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PeopleOps Strategies for Iconic Companies

There is no safe harbor.

A common assumption is that big companies can plow through rough seas more easily than smaller boats. In our experience working with companies across the spectrum, size isn’t correlated with smoother sailing. The Titanic is a cultural icon for a reason. 

As the workplace evolves and innovation continues at top speed, it can be more difficult for large, multi-layered organizations to ride the waves without incident. For instance, we saw a leading tech company roll Employee Experience/HR up under the CFO. 

We understand the leadership really respects the CFO. Fantastic. We’re just curious…would you ever see a company roll Finance under the Chief People Officer? 

Our experience is that strategic Chief People Officers in iconic companies can be like a radar detecting problems ahead before they cause a tear in the hull (or key crew members to jump ship).   

This is the final post in our summer mini-series addressing PeopleOps strategies based on enterprise size. Looking closer to shore, here are a few areas creating People Ops waves for large corps right now.

Executive Turnover – Smooth Sailing or ???

As companies grow into icons, turnover is inevitable…in fact, much of it is needed. People who thrive in smaller environments often aren’t the same ones who do the same in larger organizations. Yet the stakes are high during executive turnover because often there isn’t a smooth transition of knowledge, priorities, and, well, actual leadership, to the employees below.  

When changing leaders on deck, maintaining the underlying continuity is critical, especially given how employee issues that aren’t handled well lead to real risks for the business.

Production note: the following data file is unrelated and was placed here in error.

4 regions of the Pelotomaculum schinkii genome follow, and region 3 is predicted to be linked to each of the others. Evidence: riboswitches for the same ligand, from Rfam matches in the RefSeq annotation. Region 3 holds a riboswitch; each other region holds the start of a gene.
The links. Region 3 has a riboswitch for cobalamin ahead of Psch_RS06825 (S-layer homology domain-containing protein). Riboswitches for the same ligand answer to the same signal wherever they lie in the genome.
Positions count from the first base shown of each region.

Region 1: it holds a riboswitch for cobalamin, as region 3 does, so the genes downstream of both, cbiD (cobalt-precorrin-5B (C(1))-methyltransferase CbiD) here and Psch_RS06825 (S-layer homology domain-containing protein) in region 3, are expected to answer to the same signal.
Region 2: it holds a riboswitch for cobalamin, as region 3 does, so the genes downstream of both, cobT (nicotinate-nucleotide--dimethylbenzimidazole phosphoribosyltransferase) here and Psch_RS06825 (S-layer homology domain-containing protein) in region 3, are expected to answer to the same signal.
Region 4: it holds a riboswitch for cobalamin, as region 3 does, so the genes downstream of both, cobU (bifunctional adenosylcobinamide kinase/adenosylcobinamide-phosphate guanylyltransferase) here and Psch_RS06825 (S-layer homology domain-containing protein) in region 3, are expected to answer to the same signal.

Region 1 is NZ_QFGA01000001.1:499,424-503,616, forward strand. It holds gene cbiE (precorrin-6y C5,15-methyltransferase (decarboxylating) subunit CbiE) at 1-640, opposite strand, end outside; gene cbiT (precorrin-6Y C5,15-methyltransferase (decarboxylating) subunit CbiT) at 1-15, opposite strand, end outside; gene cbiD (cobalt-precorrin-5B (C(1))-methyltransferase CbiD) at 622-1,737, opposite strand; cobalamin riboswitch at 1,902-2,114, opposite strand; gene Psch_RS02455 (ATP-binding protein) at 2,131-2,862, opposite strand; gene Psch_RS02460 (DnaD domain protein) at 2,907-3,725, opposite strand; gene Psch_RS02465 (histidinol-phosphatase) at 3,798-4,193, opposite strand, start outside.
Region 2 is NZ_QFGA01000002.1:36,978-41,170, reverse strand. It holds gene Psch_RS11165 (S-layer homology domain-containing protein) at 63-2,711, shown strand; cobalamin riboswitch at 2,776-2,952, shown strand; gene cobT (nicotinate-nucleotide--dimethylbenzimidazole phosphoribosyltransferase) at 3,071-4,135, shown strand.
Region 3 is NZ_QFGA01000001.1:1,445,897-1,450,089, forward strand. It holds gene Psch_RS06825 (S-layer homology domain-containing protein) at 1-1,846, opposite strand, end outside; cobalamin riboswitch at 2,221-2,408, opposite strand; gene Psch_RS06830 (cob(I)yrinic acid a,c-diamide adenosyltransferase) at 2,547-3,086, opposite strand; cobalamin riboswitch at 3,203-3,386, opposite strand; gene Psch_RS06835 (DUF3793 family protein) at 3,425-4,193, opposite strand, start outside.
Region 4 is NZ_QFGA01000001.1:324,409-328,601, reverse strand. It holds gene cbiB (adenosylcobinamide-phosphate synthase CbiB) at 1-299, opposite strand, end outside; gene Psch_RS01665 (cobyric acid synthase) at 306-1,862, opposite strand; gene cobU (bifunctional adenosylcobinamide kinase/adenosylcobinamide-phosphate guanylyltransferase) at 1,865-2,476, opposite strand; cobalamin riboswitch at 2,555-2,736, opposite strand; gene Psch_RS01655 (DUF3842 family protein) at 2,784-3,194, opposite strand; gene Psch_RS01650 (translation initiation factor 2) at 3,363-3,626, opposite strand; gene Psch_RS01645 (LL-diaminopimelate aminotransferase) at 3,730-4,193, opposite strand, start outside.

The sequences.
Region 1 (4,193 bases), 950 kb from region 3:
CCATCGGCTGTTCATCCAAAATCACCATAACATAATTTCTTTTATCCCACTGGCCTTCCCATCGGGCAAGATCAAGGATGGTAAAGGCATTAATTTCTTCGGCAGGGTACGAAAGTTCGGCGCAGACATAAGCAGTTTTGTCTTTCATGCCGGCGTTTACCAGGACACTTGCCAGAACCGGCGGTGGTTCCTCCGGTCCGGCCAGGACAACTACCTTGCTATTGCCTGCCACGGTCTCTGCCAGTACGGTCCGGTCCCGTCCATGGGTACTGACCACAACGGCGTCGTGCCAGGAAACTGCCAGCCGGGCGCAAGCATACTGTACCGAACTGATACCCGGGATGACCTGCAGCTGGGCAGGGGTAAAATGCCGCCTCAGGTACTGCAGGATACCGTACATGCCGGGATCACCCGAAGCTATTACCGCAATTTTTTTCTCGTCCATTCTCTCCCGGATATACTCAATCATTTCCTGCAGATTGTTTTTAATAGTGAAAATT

While sometimes the new hire hand-off is seamless, the more responsibility that’s involved, the dicier it gets. One solution is to assign a strong mid-level People Ops consultant to project manage the transition. 

Consider it from the team’s perspective.  What’s more disconcerting to them than knowing their leader is leaving and not seeing a functional, smart transition plan? When it’s not handled well, the rest of the PeopleOps team jumps ship. Now, if that’s the goal, we advise to just let them all go in a proactive, clear way. 

What we have seen again and again is how an interim hire helps you dodge the bullets you don’t even know are coming. They save money, time, and your sanity…just ask anyone, including your inner wisdom.

Also, if you don’t know who the new PeopleOps leader will be, but a full-on executive search is tricky with budgets right now, consider an hourly executive search consultant to bolster your internal efforts (zero surprise, we love doing all of this for you).

DEI Backlash (and remember, we like DEIB, as belonging is key)

Did you see the WSJ story that blamed the Silicon Valley Bank failure on “distractions” from DEI initiatives? Here’s another take on it. If you work in PeopleOps/HR for a big company, you likely already know what’s brewing. We are seeing a quieter vote to stall DEI through zero budget or  DEI role layoffs.